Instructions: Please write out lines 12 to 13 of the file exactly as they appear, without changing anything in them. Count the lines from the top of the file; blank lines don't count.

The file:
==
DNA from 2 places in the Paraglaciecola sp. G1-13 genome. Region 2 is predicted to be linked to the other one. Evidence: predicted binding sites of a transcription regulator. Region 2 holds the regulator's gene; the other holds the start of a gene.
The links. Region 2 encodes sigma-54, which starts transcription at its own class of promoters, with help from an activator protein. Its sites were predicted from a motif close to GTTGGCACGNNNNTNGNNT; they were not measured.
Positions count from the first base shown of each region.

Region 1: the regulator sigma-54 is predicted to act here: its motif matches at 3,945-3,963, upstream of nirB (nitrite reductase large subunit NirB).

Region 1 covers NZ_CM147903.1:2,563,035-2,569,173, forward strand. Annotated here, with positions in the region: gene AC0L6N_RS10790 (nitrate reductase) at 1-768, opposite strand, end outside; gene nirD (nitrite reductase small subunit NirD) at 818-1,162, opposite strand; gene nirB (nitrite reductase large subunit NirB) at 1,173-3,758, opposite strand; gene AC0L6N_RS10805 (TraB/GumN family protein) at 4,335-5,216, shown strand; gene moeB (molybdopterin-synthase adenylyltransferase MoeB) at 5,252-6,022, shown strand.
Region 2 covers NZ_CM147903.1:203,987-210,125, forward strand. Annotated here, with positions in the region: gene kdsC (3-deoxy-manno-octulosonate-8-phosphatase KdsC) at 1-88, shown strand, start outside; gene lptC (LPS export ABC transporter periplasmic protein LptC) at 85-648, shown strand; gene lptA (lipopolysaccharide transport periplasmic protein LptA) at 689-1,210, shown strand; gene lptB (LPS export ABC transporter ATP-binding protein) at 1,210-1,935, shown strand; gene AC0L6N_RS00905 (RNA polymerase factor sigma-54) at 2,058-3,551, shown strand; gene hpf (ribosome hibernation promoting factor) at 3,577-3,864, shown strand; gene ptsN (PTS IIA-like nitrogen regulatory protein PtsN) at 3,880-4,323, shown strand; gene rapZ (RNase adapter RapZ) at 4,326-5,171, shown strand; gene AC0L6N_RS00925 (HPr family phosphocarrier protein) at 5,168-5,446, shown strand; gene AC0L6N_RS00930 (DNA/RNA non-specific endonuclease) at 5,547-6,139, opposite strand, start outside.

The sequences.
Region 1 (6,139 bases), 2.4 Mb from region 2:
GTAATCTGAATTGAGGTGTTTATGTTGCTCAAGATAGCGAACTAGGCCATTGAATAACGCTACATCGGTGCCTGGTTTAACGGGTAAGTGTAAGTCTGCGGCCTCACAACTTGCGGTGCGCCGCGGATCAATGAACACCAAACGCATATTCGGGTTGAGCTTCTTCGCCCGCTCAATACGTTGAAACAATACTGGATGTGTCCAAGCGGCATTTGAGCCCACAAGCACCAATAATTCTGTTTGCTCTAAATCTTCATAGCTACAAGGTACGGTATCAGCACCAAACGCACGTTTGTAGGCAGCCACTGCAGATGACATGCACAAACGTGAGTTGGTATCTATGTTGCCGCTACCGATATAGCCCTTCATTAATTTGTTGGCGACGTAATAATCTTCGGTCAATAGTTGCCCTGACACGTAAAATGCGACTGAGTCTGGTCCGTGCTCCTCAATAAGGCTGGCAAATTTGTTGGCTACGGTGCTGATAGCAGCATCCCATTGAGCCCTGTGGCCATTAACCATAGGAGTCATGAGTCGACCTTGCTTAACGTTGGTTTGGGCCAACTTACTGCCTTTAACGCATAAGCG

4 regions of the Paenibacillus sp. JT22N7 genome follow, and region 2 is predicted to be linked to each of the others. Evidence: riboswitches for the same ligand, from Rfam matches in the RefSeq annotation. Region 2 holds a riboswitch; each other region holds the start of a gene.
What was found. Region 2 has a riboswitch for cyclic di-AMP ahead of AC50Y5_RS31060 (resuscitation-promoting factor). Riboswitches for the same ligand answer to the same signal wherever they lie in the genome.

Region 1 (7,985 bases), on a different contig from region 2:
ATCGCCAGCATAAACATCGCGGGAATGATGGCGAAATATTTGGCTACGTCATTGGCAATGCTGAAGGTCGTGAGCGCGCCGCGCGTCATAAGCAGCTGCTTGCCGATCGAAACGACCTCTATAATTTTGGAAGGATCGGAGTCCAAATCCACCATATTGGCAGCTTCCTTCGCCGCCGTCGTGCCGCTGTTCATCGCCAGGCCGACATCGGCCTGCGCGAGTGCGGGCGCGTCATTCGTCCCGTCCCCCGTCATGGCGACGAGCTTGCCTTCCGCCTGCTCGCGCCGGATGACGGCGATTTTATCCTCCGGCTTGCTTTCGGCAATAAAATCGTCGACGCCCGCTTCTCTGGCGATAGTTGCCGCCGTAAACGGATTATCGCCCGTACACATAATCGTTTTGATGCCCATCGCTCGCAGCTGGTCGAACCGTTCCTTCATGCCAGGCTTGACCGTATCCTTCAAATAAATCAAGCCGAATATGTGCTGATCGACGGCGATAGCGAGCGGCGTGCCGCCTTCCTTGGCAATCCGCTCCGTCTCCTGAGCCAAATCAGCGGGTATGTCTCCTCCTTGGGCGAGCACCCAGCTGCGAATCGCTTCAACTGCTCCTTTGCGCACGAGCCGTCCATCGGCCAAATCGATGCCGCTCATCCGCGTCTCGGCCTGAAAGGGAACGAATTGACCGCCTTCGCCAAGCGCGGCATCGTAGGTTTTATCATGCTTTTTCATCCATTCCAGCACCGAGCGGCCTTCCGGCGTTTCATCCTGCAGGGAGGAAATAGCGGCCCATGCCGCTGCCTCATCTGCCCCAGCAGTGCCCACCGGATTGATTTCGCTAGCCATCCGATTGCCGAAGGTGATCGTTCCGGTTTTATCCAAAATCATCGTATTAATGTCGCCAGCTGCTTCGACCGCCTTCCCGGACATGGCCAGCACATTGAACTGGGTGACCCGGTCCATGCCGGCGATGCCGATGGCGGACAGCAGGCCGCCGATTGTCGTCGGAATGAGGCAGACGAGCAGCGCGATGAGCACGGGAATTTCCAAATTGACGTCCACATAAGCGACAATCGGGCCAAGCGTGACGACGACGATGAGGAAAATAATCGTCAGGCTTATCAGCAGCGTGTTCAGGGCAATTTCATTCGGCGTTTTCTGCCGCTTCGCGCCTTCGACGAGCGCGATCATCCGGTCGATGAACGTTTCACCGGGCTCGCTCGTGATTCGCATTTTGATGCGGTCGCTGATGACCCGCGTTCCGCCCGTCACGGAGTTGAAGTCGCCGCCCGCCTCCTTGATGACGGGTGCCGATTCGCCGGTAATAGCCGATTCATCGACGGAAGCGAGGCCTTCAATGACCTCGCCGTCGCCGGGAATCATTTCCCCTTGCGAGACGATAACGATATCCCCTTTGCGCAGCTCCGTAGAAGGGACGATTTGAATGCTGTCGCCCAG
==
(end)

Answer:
Region 1 (7,985 bases), on a different contig from region 2:
ATCGCCAGCATAAACATCGCGGGAATGATGGCGAAATATTTGGCTACGTCATTGGCAATGCTGAAGGTCGTGAGCGCGCCGCGCGTCATAAGCAGCTGCTTGCCGATCGAAACGACCTCTATAATTTTGGAAGGATCGGAGTCCAAATCCACCATATTGGCAGCTTCCTTCGCCGCCGTCGTGCCGCTGTTCATCGCCAGGCCGACATCGGCCTGCGCGAGTGCGGGCGCGTCATTCGTCCCGTCCCCCGTCATGGCGACGAGCTTGCCTTCCGCCTGCTCGCGCCGGATGACGGCGATTTTATCCTCCGGCTTGCTTTCGGCAATAAAATCGTCGACGCCCGCTTCTCTGGCGATAGTTGCCGCCGTAAACGGATTATCGCCCGTACACATAATCGTTTTGATGCCCATCGCTCGCAGCTGGTCGAACCGTTCCTTCATGCCAGGCTTGACCGTATCCTTCAAATAAATCAAGCCGAATATGTGCTGATCGACGGCGATAGCGAGCGGCGTGCCGCCTTCCTTGGCAATCCGCTCCGTCTCCTGAGCCAAATCAGCGGGTATGTCTCCTCCTTGGGCGAGCACCCAGCTGCGAATCGCTTCAACTGCTCCTTTGCGCACGAGCCGTCCATCGGCCAAATCGATGCCGCTCATCCGCGTCTCGGCCTGAAAGGGAACGAATTGACCGCCTTCGCCAAGCGCGGCATCGTAGGTTTTATCATGCTTTTTCATCCATTCCAGCACCGAGCGGCCTTCCGGCGTTTCATCCTGCAGGGAGGAAATAGCGGCCCATGCCGCTGCCTCATCTGCCCCAGCAGTGCCCACCGGATTGATTTCGCTAGCCATCCGATTGCCGAAGGTGATCGTTCCGGTTTTATCCAAAATCATCGTATTAATGTCGCCAGCTGCTTCGACCGCCTTCCCGGACATGGCCAGCACATTGAACTGGGTGACCCGGTCCATGCCGGCGATGCCGATGGCGGACAGCAGGCCGCCGATTGTCGTCGGAATGAGGCAGACGAGCAGCGCGATGAGCACGGGAATTTCCAAATTGACGTCCACATAAGCGACAATCGGGCCAAGCGTGACGACGACGATGAGGAAAATAATCGTCAGGCTTATCAGCAGCGTGTTCAGGGCAATTTCATTCGGCGTTTTCTGCCGCTTCGCGCCTTCGACGAGCGCGATCATCCGGTCGATGAACGTTTCACCGGGCTCGCTCGTGATTCGCATTTTGATGCGGTCGCTGATGACCCGCGTTCCGCCCGTCACGGAGTTGAAGTCGCCGCCCGCCTCCTTGATGACGGGTGCCGATTCGCCGGTAATAGCCGATTCATCGACGGAAGCGAGGCCTTCAATGACCTCGCCGTCGCCGGGAATCATTTCCCCTTGCGAGACGATAACGATATCCCCTTTGCGCAGCTCCGTAGAAGGGACGATTTGAATGCTGTCGCCCAG